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Pick of the Week
Room 237 (MPI Home Video) — Film theory: healthy academic brain exercise or ludicrous waste of time? According to Rodney Ascher’s Room 237, why, it’s both, actually! To sincerely explore this question, Ascher and producer Tim Kirk set their targets on Stanley Kubrick’s 1980 entry into the horror canon, The Shining. Kubrick’s private nature, as well as his superior, though comparatively infrequent, output, has made his entire oeuvre a target of obsession for cinephiles across the globe. Yet The Shining has birthed a particularly dense and often gloriously head-scratching amount of interpretation: was it Kubrick’s apology to his wife for lying to her about shooting the fake moon landing footage? was it a middle finger to the book’s author Steven King? was it a pointed metaphor about the Nazi holocaust and/or the white man’s systematic slaughter of Native Americans? These theories—and so many more—make The Shining the ripest source material for a clever cine-investigation such as this. Read A Conversation With Rodney Ascher. Available on DVD, Blu-ray, and at Amazon Instant.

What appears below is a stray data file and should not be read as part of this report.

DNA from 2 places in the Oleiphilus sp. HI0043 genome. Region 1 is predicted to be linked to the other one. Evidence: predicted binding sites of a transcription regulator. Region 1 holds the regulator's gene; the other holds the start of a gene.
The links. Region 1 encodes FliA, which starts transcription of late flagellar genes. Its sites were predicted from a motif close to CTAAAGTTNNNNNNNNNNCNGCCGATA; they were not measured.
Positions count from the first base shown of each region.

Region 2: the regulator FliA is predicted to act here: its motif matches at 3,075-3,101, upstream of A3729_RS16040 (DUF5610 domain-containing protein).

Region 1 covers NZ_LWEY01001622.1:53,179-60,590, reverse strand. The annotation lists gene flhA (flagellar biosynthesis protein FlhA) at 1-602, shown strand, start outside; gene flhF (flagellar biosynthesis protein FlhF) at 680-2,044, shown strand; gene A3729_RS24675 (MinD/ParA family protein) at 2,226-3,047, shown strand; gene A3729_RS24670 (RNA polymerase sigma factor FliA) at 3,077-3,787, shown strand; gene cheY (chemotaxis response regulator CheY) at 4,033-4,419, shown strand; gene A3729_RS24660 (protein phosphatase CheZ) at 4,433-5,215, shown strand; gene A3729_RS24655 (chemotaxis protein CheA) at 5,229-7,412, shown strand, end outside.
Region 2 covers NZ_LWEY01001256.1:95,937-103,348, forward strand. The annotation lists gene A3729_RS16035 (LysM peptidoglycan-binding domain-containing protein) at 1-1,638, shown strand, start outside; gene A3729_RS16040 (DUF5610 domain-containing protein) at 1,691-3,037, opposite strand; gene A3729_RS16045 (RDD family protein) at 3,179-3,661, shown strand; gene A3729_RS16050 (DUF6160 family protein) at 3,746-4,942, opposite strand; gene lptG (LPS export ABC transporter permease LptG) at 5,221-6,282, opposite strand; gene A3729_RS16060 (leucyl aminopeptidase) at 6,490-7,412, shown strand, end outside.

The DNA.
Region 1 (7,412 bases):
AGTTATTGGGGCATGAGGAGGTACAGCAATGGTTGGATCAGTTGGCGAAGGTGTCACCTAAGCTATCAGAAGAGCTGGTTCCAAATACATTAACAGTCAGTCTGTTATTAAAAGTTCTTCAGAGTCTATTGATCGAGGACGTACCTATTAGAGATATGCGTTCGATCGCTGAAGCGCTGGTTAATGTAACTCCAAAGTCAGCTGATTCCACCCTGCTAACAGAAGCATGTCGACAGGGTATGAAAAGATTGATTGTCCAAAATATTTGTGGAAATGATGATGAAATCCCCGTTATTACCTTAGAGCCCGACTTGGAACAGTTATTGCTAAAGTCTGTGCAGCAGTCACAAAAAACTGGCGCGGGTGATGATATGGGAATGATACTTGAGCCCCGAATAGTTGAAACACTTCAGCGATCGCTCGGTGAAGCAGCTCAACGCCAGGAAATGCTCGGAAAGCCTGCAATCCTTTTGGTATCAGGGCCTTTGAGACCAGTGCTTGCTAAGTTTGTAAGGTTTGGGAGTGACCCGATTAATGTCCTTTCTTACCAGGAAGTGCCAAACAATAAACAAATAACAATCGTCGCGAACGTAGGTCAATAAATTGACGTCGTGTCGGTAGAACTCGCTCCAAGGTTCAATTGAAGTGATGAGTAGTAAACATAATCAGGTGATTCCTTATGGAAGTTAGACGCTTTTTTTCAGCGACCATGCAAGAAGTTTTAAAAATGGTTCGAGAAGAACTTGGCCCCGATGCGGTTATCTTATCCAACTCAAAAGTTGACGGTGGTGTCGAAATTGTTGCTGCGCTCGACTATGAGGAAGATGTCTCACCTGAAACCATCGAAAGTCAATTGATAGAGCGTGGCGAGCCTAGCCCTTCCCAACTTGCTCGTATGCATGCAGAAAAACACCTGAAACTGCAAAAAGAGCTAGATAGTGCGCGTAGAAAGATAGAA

New/Old to DVD/Blu-ray
Paid in Full (Miramax/Lionsgate) — Early on in Charles Stone III’s 2002 crime drama Paid in Full, there’s a scene where Ace (Wood Harris), a straight-and-narrow young man beginning to succumb to the allure of drug dealing, goes to see De Palma’s Scarface remake in a Harlem theater. The Uptown crowd loses their minds, stomping and hollering as Pacino’s coke-fueled Tony Montana makes his last stand. This is intercut with a fast-paced, brutal scene of Ace’s friend Mitch (Mekhi Phifer) stalking and killing a thug who robbed one of Mitch’s workers. Stone and his screenwriters, Matthew Cirulnick and Thulani Davis, are playing on multiple levels of reference here. Paid in Full is based on the true story of 1980s Harlem cocaine kingpins AZ (Ace in the movie), Rich Porter (Mitch), and Alpo (Rico, played by the rapper Cam’ron). The trio’s real-life exploits would later become important source material for New York’s next generation of hip hop MCs, including the great triumvirate of Nas, Biggie, and Jay-Z. Read Nelson Kim’s full HTN review. Available on Blu-ray.
Have Not Seen Yet But Really/Kinda/Sorta/Maybe Wanna